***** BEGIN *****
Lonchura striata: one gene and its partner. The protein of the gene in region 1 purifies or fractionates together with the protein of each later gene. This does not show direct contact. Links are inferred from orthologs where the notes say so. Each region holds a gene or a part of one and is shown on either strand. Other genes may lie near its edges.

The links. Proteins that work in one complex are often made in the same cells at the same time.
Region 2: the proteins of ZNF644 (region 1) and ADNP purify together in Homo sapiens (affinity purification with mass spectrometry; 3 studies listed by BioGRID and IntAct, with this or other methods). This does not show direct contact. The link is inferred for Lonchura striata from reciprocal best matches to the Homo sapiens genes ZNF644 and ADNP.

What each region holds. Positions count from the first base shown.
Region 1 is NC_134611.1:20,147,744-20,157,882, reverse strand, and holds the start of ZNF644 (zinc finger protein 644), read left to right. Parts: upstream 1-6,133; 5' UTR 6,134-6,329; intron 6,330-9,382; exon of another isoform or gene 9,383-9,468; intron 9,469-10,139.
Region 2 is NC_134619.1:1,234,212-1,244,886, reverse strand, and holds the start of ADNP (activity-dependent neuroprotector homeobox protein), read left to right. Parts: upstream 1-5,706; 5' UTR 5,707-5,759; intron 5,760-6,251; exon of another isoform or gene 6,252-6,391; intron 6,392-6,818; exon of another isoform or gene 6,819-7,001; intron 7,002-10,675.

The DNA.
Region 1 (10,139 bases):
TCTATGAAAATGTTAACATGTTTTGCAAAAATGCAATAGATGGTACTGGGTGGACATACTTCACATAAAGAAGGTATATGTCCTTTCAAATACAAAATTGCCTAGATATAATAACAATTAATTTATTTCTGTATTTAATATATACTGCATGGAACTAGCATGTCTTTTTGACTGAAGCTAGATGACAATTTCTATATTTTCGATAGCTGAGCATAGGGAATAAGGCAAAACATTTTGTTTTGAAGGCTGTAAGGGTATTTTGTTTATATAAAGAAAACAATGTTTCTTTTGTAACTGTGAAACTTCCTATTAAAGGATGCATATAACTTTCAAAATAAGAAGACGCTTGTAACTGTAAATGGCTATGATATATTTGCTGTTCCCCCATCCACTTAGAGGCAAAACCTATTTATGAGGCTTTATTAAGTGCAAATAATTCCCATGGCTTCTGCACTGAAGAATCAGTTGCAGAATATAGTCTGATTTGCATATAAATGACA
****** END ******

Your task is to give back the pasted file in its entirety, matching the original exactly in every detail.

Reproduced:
Lonchura striata: one gene and its partner. The protein of the gene in region 1 purifies or fractionates together with the protein of each later gene. This does not show direct contact. Links are inferred from orthologs where the notes say so. Each region holds a gene or a part of one and is shown on either strand. Other genes may lie near its edges.

The links. Proteins that work in one complex are often made in the same cells at the same time.
Region 2: the proteins of ZNF644 (region 1) and ADNP purify together in Homo sapiens (affinity purification with mass spectrometry; 3 studies listed by BioGRID and IntAct, with this or other methods). This does not show direct contact. The link is inferred for Lonchura striata from reciprocal best matches to the Homo sapiens genes ZNF644 and ADNP.

What each region holds. Positions count from the first base shown.
Region 1 is NC_134611.1:20,147,744-20,157,882, reverse strand, and holds the start of ZNF644 (zinc finger protein 644), read left to right. Parts: upstream 1-6,133; 5' UTR 6,134-6,329; intron 6,330-9,382; exon of another isoform or gene 9,383-9,468; intron 9,469-10,139.
Region 2 is NC_134619.1:1,234,212-1,244,886, reverse strand, and holds the start of ADNP (activity-dependent neuroprotector homeobox protein), read left to right. Parts: upstream 1-5,706; 5' UTR 5,707-5,759; intron 5,760-6,251; exon of another isoform or gene 6,252-6,391; intron 6,392-6,818; exon of another isoform or gene 6,819-7,001; intron 7,002-10,675.

The DNA.
Region 1 (10,139 bases):
TCTATGAAAATGTTAACATGTTTTGCAAAAATGCAATAGATGGTACTGGGTGGACATACTTCACATAAAGAAGGTATATGTCCTTTCAAATACAAAATTGCCTAGATATAATAACAATTAATTTATTTCTGTATTTAATATATACTGCATGGAACTAGCATGTCTTTTTGACTGAAGCTAGATGACAATTTCTATATTTTCGATAGCTGAGCATAGGGAATAAGGCAAAACATTTTGTTTTGAAGGCTGTAAGGGTATTTTGTTTATATAAAGAAAACAATGTTTCTTTTGTAACTGTGAAACTTCCTATTAAAGGATGCATATAACTTTCAAAATAAGAAGACGCTTGTAACTGTAAATGGCTATGATATATTTGCTGTTCCCCCATCCACTTAGAGGCAAAACCTATTTATGAGGCTTTATTAAGTGCAAATAATTCCCATGGCTTCTGCACTGAAGAATCAGTTGCAGAATATAGTCTGATTTGCATATAAATGACA